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World Bank | Additional aid of more than a billion for Afghanistan

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(Washington) The World Bank on Tuesday approved more than a billion dollars in humanitarian aid to support the Afghan people, via the reallocation of funding from the Special Fund for the Reconstruction of Afghanistan (ARTF).

This financial assistance will be “in the form of grants” granted to United Nations agencies and international NGOs, the Washington institution said in a press release. And it “will remain out of the control of the interim administration of the Taliban”, she assured.

It follows that announced on December 10 for an amount of 280 million dollars. The World Bank then indicated that this was a first step.

The Washington institution had to suspend its aid to Kabul at the end of August after the Taliban returned to power.

ARTF is a multi-donor trust fund that coordinates international assistance to improve the lives of millions of Afghans.

The World Bank administers the ARTF on behalf of donor partners.

Until the Taliban took over, the ARTF was Afghanistan’s largest source of development funding, funding up to 30% of the government’s budget.

Unable to pay money directly to the Taliban regime, which is not recognized by the international community, and given the humanitarian and economic crisis in the country, the World Bank decided to reallocate these funds to organizations such as the UNICEF.

The Afghan population has indeed been facing food shortages and growing poverty since the Taliban took power in mid-August.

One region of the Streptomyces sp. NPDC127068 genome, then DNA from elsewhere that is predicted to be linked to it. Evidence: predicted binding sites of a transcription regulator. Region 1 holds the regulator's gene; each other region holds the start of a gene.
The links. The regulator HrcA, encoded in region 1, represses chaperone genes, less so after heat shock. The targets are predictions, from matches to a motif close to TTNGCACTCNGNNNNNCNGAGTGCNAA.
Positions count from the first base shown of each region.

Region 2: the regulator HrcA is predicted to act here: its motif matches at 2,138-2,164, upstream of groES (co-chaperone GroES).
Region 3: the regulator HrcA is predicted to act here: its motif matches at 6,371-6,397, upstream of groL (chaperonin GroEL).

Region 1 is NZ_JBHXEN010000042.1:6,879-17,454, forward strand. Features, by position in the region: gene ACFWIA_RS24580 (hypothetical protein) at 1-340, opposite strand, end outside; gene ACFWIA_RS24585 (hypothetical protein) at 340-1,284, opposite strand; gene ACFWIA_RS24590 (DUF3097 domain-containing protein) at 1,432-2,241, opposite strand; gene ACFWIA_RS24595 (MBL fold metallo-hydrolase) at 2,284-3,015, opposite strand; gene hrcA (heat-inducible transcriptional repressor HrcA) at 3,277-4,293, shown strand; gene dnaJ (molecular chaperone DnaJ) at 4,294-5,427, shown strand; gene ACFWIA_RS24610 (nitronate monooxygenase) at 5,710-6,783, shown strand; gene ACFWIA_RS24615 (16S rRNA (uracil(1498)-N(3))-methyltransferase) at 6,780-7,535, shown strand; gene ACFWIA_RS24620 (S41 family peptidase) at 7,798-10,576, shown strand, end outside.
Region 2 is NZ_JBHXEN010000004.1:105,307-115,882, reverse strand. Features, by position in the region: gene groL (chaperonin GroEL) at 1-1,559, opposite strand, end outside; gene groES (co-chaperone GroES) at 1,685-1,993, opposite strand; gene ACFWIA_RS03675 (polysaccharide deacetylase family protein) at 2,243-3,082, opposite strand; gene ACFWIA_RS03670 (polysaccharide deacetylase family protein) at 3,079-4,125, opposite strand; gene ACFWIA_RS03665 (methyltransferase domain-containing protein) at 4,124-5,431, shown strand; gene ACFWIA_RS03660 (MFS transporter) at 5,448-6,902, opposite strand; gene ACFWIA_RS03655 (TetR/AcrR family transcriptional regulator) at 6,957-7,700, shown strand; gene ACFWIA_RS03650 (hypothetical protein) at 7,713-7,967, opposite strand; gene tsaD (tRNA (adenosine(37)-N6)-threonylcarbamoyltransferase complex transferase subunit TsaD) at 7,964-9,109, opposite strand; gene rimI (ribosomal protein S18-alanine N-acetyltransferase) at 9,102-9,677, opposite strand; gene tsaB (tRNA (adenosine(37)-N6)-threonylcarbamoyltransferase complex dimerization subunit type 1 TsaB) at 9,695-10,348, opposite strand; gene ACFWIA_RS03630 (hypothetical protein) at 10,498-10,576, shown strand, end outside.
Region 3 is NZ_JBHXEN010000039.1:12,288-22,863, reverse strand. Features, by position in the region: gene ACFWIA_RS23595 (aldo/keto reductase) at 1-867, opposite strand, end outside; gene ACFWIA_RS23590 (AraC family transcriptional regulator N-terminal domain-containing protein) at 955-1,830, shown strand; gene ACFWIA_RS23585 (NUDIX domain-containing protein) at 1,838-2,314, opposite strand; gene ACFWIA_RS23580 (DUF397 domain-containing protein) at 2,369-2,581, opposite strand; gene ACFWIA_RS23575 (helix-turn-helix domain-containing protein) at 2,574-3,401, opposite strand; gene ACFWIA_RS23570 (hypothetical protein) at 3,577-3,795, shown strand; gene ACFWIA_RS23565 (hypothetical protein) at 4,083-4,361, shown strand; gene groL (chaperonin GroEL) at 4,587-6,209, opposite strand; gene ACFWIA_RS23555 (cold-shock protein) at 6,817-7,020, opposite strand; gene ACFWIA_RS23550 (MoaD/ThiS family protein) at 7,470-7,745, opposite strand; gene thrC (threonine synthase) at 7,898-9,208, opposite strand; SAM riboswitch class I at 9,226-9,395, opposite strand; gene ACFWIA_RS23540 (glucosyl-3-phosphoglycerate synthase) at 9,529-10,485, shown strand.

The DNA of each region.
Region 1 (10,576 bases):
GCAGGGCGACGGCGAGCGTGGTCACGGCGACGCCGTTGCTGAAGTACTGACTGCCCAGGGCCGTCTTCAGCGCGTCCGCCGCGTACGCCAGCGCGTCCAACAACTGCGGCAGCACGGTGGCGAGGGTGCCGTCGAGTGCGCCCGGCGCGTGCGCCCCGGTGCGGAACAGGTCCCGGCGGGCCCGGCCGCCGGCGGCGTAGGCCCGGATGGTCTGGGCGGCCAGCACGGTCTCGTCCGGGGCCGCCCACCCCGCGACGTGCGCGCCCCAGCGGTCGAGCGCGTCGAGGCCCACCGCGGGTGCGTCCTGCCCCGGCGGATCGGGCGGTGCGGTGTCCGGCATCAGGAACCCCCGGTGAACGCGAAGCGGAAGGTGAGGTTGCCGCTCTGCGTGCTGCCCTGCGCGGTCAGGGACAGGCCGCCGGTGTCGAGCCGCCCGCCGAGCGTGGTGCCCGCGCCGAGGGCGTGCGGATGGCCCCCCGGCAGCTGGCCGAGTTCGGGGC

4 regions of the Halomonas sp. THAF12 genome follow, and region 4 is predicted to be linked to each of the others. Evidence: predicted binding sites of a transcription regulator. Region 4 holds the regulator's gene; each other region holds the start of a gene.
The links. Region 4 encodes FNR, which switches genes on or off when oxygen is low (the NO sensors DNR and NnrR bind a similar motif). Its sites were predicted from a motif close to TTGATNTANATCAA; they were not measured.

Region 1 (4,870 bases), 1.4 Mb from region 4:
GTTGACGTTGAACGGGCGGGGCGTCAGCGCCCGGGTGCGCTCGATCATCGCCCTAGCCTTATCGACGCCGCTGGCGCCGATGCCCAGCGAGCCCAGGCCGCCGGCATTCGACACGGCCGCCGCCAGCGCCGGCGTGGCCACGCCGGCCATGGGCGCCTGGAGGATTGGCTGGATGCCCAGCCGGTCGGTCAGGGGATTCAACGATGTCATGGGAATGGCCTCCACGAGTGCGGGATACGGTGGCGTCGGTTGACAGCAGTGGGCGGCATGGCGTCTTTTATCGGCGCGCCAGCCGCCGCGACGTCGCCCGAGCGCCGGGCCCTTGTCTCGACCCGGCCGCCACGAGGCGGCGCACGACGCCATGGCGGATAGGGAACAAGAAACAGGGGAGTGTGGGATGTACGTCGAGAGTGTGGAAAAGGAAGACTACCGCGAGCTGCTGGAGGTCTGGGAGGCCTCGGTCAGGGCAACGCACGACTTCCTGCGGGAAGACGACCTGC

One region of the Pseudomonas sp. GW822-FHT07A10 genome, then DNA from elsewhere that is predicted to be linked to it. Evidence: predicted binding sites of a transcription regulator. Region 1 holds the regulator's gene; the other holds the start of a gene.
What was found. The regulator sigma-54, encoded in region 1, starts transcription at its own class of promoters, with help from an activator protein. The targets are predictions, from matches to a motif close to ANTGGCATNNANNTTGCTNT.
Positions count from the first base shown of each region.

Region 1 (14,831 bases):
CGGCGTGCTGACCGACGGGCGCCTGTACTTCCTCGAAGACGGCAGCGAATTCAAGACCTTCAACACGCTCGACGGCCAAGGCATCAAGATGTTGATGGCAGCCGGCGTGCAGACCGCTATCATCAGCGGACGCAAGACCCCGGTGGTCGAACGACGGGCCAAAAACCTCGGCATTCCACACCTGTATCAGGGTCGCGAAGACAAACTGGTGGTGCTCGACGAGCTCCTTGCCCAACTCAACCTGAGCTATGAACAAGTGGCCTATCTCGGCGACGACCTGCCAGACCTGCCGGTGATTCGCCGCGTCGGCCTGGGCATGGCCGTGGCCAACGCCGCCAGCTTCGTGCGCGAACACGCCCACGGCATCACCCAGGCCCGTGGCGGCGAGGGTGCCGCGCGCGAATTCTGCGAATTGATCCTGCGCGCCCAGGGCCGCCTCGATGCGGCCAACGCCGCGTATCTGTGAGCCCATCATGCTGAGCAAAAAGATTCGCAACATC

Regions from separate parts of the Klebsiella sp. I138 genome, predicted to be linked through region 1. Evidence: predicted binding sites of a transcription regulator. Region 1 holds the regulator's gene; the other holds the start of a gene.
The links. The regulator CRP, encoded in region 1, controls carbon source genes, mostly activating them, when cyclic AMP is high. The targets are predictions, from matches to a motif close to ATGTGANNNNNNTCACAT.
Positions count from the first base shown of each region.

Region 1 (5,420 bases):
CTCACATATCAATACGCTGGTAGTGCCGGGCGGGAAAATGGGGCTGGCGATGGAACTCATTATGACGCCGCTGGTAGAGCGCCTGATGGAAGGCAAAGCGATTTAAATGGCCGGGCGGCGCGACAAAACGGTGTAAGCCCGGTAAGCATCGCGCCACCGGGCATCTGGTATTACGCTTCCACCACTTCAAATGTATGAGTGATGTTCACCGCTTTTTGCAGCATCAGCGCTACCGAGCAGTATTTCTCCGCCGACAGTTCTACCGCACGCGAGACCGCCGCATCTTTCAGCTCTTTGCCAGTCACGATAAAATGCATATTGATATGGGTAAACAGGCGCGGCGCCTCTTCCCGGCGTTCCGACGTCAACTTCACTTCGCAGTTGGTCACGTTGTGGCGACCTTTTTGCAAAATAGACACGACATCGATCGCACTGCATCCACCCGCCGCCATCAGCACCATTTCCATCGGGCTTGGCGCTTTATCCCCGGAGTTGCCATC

The objective of the new aid is to “protect vulnerable Afghans”, and to contribute “to preserving essential economic and social services”, commented the World Bank.

Initially, ARTF donors will dedicate some $600 million to four projects designed to “address urgent needs in the education, health and agricultural sectors”, by focus on dedicated support for girls and women.

The finalization of the design and financing of the projects should take place “in the coming weeks”.

“These $600 million will be supplemented by additional ARTF allocations in 2022 if conditions permit,” the World Bank also said.

She notes that it is a question of having a “flexible” approach given the changing situation on the ground.

In December, the 280 million had been allocated to UNICEF and the World Food Program (WFP).

The World Bank then argued that these two United Nations organizations, well established in Afghanistan, had logistical capacities on the ground allowing them to use these funds wisely.

The challenge remains to provide aid that is not diverted by the Taliban.



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